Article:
by Rod Bristow
Voluntary administration. It’s a term that seems to be popping up more and more in the media. We’re told that businesses who enter voluntary administration are finished and it’s the end of the road for them, when in fact, it can actually be a way to try to keep the business operating and viable.
A recent high-profile case is that of Network Ten – Australia’s third largest television broadcaster. With a string of hit shows and the backing of billionaires Lachlan Murdoch, James Packer and Gina Rinehart, it’s hard to believe that the broadcaster would need to enter administration. In Ten’s case, reduced advertising revenue and high budgets on its primetime shows mean it’s likely it will be unable to repay the outstanding balance on a $200 million overdraft due to the Commonwealth Bank in December. With Ten’s high-profile backers refusing to guarantee a new loan past this date (for reasons known only to them but to become clear soon I suspect), the company entered voluntary administration in a bid to restructure and look at the best way to remain viable in 2018.
Other recent high-profile brands and businesses entering administration include Topshop, Careers Australia and SumoSalad. However, in the 2015-16 financial year, nearly 14,000 companies were declared insolvent, of which only 703 were liquidated – that’s only 5%, proving that administration isn’t the death knell the media makes it out to be.
Let’s look at the stages of insolvency and what it means for businesses, their staff and customers.
At its most basic level, insolvency is what a business can’t pay its debts as and when they fall due. A company may be ‘cash-flow’ insolvent, meaning they don’t have the cash on hand to pay wages and debts, but have assets which could be liquidated to free up cash. A company may also ‘balance sheet’ insolvent, meaning there is no cash or assets available to pay debtors. In either case, a company may be required under the law to be placed into administration, receivership or liquidation.
When a company enters voluntary administration, the directors of that company appoint a third-party administrator to investigate its affairs while determining its viability moving forward. The administrator takes on all the power of the company and its directors, providing some breathing space to determine the future of the company.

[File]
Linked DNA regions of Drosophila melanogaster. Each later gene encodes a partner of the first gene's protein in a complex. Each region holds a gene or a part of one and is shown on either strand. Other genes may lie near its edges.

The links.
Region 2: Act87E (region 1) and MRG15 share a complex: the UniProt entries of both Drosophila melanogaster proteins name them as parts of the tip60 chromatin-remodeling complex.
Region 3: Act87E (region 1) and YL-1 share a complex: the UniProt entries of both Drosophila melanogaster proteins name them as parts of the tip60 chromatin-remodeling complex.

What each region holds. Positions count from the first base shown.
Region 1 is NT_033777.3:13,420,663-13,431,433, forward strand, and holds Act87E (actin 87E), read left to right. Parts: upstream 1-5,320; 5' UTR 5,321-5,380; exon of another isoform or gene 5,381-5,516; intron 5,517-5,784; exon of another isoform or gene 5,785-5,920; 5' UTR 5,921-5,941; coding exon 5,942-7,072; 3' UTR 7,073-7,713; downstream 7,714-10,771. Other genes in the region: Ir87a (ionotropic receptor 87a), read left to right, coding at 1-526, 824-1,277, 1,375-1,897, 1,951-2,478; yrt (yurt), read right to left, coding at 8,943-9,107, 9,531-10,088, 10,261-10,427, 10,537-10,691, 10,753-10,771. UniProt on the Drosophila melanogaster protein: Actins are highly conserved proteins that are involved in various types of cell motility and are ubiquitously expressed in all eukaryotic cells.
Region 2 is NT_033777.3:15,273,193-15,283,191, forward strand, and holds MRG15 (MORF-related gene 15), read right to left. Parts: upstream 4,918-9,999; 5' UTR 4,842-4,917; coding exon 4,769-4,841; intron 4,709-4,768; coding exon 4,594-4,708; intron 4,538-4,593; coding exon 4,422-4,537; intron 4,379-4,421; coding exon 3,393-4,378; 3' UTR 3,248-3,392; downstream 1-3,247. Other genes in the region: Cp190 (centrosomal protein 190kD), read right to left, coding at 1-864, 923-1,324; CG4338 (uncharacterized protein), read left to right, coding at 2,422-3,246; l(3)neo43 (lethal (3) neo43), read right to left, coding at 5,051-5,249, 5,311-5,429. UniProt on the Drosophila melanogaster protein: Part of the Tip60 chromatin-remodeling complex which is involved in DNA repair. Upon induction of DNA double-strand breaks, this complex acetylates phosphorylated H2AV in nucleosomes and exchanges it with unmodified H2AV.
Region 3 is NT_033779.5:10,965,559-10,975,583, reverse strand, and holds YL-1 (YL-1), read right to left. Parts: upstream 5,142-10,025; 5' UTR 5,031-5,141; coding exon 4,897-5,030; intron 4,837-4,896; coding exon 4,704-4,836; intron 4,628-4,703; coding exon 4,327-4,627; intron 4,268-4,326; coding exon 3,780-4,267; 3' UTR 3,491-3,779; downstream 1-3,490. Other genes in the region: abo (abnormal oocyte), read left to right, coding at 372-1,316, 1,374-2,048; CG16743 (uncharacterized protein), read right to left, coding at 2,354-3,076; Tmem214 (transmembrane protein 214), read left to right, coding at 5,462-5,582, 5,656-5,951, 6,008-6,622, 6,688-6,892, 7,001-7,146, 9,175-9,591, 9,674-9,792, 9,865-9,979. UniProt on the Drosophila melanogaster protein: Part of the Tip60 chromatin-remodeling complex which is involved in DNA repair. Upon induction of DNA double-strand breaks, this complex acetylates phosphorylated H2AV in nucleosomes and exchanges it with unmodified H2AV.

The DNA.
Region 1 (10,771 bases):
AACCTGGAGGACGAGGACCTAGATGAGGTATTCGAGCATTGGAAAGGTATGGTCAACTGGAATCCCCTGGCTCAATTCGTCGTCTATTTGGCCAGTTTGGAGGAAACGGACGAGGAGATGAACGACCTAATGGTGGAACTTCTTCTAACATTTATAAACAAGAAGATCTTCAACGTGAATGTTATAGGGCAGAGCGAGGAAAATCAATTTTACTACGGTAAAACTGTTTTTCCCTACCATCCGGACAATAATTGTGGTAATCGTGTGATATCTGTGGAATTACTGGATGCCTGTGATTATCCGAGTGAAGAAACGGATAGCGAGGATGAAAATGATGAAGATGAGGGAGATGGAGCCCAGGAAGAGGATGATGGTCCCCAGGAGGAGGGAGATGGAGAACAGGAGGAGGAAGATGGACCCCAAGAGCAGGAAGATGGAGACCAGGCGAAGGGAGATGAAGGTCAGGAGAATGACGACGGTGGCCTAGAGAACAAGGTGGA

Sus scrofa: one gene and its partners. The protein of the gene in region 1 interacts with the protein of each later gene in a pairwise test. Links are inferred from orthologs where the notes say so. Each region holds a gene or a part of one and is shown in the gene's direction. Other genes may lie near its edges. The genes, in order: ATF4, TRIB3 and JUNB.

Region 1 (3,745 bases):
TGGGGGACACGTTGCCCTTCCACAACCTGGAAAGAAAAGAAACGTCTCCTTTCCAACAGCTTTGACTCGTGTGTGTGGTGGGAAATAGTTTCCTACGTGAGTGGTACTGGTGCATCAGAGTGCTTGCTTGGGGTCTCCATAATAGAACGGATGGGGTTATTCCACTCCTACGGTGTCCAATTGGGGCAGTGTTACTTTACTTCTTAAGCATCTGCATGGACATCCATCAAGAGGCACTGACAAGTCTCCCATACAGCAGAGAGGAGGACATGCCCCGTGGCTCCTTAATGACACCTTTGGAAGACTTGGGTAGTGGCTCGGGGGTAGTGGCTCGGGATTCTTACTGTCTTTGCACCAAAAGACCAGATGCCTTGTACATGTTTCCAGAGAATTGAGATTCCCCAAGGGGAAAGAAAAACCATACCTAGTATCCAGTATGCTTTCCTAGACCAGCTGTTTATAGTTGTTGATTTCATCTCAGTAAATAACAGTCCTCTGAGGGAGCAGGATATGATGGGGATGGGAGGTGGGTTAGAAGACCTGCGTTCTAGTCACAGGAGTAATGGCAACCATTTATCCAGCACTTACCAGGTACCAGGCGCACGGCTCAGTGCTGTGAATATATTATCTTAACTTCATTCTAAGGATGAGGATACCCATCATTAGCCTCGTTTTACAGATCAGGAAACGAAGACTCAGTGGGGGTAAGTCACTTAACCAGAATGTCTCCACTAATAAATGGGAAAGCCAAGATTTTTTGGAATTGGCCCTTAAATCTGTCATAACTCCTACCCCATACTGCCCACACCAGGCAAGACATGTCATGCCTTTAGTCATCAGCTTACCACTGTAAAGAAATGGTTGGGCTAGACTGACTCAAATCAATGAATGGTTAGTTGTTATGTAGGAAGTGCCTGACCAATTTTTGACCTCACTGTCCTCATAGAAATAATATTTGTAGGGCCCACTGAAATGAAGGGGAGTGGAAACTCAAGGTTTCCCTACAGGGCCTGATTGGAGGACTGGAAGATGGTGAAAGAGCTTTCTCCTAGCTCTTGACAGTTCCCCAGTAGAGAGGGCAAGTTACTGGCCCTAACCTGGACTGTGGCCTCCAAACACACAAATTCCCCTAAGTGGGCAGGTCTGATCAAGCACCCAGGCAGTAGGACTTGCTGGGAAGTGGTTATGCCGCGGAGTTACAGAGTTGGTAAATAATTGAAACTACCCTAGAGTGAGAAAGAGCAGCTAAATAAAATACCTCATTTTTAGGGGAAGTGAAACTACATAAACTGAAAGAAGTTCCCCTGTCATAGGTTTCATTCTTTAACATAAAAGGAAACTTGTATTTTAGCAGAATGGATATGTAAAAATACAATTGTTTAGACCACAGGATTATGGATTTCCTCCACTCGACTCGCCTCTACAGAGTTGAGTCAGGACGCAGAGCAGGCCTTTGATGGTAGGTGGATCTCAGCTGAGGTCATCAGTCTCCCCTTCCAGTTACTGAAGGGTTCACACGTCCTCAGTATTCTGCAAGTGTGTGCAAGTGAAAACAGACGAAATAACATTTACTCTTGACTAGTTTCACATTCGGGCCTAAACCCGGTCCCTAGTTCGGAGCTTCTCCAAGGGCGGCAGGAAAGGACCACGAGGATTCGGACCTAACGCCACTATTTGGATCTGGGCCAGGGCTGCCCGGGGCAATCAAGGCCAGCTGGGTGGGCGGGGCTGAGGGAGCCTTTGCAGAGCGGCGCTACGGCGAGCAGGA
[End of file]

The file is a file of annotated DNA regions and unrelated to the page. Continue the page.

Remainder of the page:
Usually businesses will trade as normal during voluntary administration. The administrator will meet with creditors, review financial statements and provide a report back to the creditors on the best solution for all parties.
There are three outcomes to voluntary administration – the company is returned to the directors and no further action is required; a deed of company arrangement is imposed, requiring the company to pay creditors; or the company is placed into liquidation.
Similar to administration, a company goes into receivership when a secured creditor (generally a bank of other lender) calls in a receiver to recoup what they are owed. A receiver takes control of some or all of the company’s assets, giving priority to the secured creditor over unsecured creditors.
Otherwise known as ‘winding up’, liquidation involves the sale of a company’s assets in order to repay creditors.
There are a number of ways to enter liquidation. The first is voluntarily – directors or shareholders can elect to appoint a liquidator to divide assets among creditors. The second is by court order – where a creditor, company or board applies to the court for a compulsory liquidation.
In all of these cases, the role of the liquidator is to assess, collect and distribute assets (or proceeds of the sale of assets) and handle any claims for compensation. Once this process has taken place, the company is dissolved.
Directors of insolvent companies may be hesitant to declare their status.
As we can see, Channel Ten entering voluntary administration early could actually protect the company and its directors from action by ASIC, and gives the company a chance to restructure and look for ways to continue past December 2017. Hopefully this means some good news for retail and small shareholders. I suspect it also gives the Government a nudge to change the highly contentious media ownership laws, or risk losing a major broadcaster and employer.